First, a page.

Every story has a beginning , a middle and an end. Insert passion and personality into those three areas and just write.

    Ego kills blogs and bloggers. Ignore everyone else and just write. Sustain your effort and remember this is a marathon and not a race.

    If you want to be a better write you need to do more than just practice writing, you have to read.

    Stop talking and do.

  38. Thank you. I’m a beginning blogger and these are encouraging words to a writer on training wheels. Reminds me of Natalie Goldberg.

  39. Great post and love Anne Lamott and Stephen King – will check out the other recs, many thanks. I started my blog to make myself write – sometimes I am put something up that I later don’t like but it’s okay. It has become a good habit. I agree with the advice to read, read, read!

  40. Are you in my head? Really – are you? Is that why you were so moved to share this? After attending my first blogging conference (ya, that one) over a week ago – I feel as though the writer in me (the blogger that writes) is bruised and battered. I have had a block so intense that I have barely written an email.

    #6 and #9 favorites.

    Thanks for sharing – wish I would have heard you speak at Pathfinder!

    1. Actually… yes I am. Don’t be afraid. You’ll get used to it.
      (And sorry we didn’t get to meet last week. Sounds like you had a great experience.)

  41. So this is the post that I had read about earlier.


    I don’t have a book deal either, but I think I’m going to try and write one anyhow. I love to write, to think, to entertain. I love to read other people’s blogs and share the ones I like. I want other people to like the same things I like. Sometimes they do.

    Today as we were driving to Toronto, Mrs. Birdman was reading through a lot of old posts (both mine, and hers). She turned to me and told me how much she loves having such a rich documentation of our history.

    I told her that she just made it all worth it. I don’t give a fiddler’s fuck if anyone else ever reads it again. I will keep writing it for her and I, and I guess maybe the girls, if they are ever old enough to read that filth.

    Thank you for writing this, Liz. I really enjoyed it.

    1. If you use phrases like “I don’t give a fiddler’s fuck,” I can tell you right now that that’s a book worth reading. Good luck to you.

  42. I don’t know how you are always so spot on about the current blogger angst in the air, but you SO are. It’s uncanny. 🙂 And I’ve noticed this lately too, for sure.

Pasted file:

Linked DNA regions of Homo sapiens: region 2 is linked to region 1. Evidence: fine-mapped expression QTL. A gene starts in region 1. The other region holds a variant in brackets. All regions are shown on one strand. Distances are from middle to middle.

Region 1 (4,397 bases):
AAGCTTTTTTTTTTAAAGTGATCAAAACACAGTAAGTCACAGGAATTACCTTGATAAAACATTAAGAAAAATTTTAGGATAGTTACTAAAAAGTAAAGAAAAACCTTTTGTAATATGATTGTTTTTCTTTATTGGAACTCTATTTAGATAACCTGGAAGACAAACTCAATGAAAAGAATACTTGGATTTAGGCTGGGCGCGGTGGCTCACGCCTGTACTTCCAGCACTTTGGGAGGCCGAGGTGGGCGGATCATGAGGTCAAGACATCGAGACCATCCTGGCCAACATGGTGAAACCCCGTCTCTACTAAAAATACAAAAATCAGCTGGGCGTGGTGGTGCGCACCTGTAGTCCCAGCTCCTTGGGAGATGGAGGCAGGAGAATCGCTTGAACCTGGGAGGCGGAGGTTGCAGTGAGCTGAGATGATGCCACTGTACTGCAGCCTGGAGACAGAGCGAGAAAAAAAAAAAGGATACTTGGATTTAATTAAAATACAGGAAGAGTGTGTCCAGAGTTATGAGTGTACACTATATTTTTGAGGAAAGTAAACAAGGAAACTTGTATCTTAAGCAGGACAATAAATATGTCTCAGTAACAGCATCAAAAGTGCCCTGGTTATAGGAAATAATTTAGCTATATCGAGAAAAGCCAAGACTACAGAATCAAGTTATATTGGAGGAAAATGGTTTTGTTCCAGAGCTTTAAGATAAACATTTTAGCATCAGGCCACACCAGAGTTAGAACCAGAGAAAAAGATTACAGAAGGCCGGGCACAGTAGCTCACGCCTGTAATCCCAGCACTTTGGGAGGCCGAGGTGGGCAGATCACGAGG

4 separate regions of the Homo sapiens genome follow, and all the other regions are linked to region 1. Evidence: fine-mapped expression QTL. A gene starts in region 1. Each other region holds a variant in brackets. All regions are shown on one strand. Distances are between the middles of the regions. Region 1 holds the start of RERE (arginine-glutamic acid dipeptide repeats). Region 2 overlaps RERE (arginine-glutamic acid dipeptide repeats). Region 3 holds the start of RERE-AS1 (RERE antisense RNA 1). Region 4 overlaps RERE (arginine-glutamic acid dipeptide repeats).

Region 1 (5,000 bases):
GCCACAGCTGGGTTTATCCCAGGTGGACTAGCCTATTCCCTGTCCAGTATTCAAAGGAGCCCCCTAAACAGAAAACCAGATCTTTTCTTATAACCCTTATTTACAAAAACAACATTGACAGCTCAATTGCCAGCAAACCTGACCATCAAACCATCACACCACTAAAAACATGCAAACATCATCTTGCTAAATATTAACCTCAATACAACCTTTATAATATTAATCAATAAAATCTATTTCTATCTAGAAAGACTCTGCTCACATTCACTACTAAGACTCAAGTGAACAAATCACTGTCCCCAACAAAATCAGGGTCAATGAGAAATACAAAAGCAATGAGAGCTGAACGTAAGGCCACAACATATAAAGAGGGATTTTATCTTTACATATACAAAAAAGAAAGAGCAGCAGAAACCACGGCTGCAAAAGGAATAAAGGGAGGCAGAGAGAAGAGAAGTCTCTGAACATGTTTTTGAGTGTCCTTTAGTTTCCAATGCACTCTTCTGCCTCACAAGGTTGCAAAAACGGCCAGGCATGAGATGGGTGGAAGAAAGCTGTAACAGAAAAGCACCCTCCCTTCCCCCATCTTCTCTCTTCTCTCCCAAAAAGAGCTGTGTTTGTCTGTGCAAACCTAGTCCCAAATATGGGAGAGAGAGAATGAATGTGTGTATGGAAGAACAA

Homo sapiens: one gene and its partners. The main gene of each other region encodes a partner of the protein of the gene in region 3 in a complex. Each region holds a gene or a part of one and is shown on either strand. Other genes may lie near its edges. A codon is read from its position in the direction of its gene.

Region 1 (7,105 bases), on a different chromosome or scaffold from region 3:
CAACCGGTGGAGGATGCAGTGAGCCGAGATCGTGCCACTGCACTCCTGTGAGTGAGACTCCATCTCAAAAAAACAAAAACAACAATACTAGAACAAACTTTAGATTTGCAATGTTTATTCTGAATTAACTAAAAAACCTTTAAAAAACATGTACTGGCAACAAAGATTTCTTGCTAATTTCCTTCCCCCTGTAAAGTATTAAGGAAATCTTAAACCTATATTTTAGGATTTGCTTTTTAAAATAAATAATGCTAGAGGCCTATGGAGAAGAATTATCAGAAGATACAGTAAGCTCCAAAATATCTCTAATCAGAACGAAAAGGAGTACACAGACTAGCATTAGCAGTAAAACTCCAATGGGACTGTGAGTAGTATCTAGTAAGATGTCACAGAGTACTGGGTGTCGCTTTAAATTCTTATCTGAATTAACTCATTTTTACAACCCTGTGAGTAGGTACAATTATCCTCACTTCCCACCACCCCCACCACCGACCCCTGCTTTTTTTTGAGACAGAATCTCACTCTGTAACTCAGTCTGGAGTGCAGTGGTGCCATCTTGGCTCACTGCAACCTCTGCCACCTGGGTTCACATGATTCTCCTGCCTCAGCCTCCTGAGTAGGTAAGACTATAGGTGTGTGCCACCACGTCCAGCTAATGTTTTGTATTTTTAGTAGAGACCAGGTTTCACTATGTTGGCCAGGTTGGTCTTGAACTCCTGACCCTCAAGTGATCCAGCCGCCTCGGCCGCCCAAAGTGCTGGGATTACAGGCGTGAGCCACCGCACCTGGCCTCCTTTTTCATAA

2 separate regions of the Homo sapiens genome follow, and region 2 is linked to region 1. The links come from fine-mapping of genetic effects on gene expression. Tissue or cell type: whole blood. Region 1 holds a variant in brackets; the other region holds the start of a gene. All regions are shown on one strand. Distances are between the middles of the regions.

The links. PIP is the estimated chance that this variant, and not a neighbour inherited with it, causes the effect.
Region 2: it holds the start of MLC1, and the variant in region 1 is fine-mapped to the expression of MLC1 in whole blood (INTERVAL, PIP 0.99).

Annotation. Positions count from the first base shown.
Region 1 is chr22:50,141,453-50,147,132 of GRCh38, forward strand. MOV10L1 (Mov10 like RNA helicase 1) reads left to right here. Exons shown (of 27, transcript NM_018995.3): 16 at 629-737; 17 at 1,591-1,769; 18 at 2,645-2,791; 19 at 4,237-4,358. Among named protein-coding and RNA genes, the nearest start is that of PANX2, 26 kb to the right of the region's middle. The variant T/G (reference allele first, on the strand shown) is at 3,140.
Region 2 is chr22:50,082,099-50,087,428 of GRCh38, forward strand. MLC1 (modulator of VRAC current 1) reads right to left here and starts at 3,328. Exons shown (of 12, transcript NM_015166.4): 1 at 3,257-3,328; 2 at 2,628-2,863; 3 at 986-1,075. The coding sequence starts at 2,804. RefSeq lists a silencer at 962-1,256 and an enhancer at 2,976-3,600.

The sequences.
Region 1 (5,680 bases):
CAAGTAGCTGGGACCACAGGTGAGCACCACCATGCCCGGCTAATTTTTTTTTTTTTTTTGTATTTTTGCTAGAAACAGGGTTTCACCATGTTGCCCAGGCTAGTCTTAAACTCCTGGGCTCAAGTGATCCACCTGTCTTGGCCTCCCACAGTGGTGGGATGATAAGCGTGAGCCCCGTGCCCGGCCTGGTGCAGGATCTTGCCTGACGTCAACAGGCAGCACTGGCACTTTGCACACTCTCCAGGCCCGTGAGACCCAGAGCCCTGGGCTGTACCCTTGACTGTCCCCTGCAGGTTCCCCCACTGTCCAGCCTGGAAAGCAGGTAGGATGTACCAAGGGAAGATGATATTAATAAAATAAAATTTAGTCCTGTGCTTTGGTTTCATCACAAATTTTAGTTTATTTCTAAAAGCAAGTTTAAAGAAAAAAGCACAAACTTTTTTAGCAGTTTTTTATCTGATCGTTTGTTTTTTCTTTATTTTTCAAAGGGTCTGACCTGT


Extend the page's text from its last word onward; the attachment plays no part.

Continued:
I consider myself a writer because I love to write and because I do author my own blog and guest posts as well. I’ve been writing since I was a young girl. Are there probably people out there who think it’s crap? Sure. But that is their opinion.

    I mostly write for ME (and for my kids to read someday) and for now that will suffice.

    Thanks for encouraging us all to continue to write (and read!)… that is SO important.

  43. That is by far the best list of writing tips I’ve ever read. And I have read 2,387 books on how to write. I finally figured out that I should stop reading (although I love it more than Starbucks) and just fucking write.

    1. Oh my goodness Dana, that’s high praise.
      Although I’ve gotta say – reading is one of the best things you can do. It’s inspiring; you have to input before you can output. But…not if it’s just keeping you from writing. Boy, I see that happen a lot. Thank you so much for your visit!

  44. I’m by no means the best writer (AT ALL), but my readers connect with my thoughts and ideas. They pardon my writing, and thank goodness for that. I agree…. screw the judgement, and just get your thoughts out of your head, and onto paper (or computer).

  45. Greetings I am so thrilled I found your web site, I really found you by mistake, while I was researching on Digg for something
    else, Anyhow I am here now and would just like to say thank you for a incredible post
    and a all round thrilling blog (I also love the theme/design), I
    don’t have time to go through it all at the minute
    but I have saved it and also added your RSS feeds, so when I
    have time I will be back to read more, Please do keep up the great work.

Comments are closed.